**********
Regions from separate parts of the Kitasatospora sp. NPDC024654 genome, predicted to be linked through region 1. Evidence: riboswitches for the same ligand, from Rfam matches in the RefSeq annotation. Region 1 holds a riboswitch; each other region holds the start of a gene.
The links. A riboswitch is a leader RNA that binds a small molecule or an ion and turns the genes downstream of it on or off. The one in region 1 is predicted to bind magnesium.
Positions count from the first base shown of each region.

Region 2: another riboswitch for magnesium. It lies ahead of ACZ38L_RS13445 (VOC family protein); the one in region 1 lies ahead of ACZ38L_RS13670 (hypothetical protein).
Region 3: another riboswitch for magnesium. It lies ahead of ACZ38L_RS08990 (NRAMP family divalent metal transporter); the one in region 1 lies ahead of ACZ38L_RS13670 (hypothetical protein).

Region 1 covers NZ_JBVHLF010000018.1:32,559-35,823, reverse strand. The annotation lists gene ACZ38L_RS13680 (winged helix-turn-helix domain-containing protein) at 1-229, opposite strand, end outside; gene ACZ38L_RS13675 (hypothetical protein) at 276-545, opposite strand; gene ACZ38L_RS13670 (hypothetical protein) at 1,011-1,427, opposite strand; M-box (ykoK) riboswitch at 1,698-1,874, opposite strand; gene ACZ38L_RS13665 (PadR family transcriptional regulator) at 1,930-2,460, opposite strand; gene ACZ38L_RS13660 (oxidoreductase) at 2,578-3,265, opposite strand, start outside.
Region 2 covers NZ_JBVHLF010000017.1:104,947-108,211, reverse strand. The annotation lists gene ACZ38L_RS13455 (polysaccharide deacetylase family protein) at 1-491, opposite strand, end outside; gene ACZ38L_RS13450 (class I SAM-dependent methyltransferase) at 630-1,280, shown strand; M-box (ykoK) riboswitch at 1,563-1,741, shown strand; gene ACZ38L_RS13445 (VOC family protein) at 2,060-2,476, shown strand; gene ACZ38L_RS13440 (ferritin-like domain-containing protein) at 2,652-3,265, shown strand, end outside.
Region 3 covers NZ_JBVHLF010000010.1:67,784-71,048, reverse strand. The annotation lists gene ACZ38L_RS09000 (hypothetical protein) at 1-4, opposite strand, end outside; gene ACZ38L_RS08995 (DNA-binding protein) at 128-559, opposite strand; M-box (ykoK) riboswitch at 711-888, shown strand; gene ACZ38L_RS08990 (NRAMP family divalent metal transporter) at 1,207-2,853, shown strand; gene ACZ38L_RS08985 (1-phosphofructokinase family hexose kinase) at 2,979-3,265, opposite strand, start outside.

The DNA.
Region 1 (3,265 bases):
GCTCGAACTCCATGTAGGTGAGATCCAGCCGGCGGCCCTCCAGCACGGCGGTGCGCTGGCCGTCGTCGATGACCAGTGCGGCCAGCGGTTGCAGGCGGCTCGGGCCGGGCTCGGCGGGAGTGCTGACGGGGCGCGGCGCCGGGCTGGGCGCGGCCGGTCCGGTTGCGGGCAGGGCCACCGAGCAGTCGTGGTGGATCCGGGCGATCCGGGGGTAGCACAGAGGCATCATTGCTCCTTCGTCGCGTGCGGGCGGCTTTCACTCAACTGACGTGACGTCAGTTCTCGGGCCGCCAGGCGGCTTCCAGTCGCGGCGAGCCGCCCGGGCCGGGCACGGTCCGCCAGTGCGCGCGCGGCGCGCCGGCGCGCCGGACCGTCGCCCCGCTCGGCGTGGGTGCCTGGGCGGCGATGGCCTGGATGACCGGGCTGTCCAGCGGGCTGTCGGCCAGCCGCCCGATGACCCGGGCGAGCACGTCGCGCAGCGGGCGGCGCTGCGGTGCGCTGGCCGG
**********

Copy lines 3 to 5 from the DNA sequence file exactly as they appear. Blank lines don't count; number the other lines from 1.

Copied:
Positions count from the first base shown of each region.

Region 2: another riboswitch for magnesium. It lies ahead of ACZ38L_RS13445 (VOC family protein); the one in region 1 lies ahead of ACZ38L_RS13670 (hypothetical protein).
Region 3: another riboswitch for magnesium. It lies ahead of ACZ38L_RS08990 (NRAMP family divalent metal transporter); the one in region 1 lies ahead of ACZ38L_RS13670 (hypothetical protein).